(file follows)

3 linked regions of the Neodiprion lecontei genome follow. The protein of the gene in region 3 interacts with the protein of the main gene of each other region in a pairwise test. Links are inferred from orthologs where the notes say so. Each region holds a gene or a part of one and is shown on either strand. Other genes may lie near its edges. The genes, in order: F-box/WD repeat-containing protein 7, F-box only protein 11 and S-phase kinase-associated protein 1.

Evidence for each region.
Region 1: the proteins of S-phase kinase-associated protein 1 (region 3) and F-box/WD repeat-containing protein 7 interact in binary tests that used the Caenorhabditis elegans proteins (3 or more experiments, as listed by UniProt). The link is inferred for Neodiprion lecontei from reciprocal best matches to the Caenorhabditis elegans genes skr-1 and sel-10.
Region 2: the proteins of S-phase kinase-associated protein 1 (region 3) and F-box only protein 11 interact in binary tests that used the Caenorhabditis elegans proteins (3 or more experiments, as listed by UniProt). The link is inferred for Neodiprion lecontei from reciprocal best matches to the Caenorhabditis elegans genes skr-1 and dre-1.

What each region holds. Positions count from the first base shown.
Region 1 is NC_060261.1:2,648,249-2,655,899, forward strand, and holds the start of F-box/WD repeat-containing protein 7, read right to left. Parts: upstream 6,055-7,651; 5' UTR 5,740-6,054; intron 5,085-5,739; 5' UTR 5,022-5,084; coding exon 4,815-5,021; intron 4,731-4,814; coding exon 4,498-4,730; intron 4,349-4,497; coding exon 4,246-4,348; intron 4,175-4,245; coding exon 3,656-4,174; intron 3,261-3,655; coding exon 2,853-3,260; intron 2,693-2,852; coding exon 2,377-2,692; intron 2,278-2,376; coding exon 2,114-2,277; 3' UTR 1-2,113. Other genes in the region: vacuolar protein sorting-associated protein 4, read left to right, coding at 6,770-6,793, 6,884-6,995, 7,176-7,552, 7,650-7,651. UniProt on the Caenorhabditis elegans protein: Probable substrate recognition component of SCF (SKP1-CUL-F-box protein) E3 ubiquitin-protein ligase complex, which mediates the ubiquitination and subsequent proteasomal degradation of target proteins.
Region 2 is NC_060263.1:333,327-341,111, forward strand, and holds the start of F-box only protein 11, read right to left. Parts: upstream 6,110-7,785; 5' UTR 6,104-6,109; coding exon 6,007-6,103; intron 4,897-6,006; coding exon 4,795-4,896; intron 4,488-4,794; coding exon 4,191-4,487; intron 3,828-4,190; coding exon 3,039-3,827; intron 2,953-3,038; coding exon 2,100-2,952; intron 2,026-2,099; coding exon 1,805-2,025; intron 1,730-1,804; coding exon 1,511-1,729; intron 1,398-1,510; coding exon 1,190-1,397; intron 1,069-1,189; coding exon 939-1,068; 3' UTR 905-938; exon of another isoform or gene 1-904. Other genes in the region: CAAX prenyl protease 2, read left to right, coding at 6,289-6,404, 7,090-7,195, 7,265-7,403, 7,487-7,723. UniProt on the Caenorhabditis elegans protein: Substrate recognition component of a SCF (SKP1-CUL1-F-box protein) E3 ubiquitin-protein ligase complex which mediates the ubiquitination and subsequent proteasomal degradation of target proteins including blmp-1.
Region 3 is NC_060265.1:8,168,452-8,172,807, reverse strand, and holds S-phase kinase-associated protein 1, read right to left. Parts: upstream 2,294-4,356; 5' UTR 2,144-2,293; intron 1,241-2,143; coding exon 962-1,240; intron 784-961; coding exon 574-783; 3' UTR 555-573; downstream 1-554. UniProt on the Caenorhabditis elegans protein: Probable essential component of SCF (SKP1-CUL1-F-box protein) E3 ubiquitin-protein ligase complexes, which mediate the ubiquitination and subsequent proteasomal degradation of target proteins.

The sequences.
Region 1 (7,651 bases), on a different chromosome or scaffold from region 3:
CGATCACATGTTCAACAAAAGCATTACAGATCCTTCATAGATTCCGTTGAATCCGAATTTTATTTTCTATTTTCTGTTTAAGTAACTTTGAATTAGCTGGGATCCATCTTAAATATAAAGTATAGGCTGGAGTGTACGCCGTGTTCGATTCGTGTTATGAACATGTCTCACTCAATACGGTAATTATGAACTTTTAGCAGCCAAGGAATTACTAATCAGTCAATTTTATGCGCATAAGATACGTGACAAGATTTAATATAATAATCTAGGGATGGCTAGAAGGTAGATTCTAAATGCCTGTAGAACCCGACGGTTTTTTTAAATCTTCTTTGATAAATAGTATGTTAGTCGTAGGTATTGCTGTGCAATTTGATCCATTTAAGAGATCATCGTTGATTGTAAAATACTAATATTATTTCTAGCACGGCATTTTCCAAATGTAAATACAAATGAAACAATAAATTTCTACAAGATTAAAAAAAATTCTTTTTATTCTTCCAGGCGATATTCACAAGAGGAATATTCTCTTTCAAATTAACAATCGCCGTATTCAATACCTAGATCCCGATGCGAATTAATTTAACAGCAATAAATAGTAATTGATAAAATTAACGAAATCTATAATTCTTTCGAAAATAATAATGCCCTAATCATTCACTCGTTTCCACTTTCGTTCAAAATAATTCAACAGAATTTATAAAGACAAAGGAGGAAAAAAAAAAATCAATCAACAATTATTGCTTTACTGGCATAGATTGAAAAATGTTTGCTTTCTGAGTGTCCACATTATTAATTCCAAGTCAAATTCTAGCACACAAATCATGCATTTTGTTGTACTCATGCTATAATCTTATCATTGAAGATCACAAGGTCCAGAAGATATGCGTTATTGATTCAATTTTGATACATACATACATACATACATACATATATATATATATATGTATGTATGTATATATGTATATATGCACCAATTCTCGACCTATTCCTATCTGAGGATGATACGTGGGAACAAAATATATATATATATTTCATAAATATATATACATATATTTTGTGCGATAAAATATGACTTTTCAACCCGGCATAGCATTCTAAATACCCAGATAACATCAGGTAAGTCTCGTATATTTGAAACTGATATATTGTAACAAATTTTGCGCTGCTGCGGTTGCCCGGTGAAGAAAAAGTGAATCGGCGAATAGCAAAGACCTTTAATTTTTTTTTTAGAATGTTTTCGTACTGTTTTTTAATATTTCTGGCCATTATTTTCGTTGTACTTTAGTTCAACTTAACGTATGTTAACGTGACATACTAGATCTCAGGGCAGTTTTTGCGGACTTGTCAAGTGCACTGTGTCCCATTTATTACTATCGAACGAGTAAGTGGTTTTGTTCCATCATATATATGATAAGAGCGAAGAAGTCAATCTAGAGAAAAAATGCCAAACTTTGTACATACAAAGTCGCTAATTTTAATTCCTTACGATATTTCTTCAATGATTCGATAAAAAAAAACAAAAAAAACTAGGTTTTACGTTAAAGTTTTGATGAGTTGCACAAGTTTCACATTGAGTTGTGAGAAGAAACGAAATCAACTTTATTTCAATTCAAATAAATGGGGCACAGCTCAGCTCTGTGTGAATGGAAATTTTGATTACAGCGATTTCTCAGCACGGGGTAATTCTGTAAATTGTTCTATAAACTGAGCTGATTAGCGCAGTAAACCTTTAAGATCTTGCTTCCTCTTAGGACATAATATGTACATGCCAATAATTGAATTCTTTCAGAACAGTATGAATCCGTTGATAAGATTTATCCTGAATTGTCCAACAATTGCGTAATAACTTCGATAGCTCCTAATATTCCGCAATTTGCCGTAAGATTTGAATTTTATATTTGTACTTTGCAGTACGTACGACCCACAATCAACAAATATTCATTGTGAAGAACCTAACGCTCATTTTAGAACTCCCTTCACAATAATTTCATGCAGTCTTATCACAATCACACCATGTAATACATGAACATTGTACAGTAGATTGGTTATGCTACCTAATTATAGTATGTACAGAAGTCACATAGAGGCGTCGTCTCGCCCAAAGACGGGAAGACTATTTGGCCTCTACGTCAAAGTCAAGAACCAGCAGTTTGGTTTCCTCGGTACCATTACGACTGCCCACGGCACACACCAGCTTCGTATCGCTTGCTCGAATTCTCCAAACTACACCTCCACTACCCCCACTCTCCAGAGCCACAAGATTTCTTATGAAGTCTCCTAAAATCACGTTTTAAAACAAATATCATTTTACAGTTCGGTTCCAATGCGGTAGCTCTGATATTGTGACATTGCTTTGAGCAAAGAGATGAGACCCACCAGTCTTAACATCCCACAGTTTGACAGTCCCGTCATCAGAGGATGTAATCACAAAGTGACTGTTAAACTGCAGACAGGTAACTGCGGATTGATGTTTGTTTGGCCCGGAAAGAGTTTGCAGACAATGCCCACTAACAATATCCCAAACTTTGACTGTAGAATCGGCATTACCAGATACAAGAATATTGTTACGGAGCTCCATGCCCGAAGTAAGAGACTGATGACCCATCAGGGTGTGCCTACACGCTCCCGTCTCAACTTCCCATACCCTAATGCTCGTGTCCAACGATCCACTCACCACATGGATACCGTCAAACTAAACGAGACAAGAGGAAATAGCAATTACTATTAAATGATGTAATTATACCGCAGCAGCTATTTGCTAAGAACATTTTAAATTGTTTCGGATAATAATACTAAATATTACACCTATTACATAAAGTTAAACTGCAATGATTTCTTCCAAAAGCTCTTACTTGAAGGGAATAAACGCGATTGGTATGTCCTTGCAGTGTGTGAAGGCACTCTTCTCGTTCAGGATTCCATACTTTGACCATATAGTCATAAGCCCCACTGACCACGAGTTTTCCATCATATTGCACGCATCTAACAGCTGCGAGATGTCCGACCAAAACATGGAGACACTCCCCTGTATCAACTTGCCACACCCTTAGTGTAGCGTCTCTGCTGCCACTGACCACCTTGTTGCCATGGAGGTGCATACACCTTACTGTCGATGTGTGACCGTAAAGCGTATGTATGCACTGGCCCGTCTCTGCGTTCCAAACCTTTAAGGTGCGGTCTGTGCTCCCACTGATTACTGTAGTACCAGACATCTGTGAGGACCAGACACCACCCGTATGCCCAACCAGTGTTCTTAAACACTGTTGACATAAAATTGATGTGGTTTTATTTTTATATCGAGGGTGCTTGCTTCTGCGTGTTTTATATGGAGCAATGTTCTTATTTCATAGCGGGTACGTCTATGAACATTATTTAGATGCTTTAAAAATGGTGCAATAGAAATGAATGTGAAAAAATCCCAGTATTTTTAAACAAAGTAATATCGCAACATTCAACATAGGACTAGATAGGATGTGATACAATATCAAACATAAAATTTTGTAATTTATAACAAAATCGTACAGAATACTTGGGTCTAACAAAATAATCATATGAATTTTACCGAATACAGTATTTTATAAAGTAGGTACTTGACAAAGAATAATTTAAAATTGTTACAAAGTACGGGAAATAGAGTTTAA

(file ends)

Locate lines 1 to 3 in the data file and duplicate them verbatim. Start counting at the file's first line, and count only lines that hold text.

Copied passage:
3 linked regions of the Neodiprion lecontei genome follow. The protein of the gene in region 3 interacts with the protein of the main gene of each other region in a pairwise test. Links are inferred from orthologs where the notes say so. Each region holds a gene or a part of one and is shown on either strand. Other genes may lie near its edges. The genes, in order: F-box/WD repeat-containing protein 7, F-box only protein 11 and S-phase kinase-associated protein 1.

Evidence for each region.
Region 1: the proteins of S-phase kinase-associated protein 1 (region 3) and F-box/WD repeat-containing protein 7 interact in binary tests that used the Caenorhabditis elegans proteins (3 or more experiments, as listed by UniProt). The link is inferred for Neodiprion lecontei from reciprocal best matches to the Caenorhabditis elegans genes skr-1 and sel-10.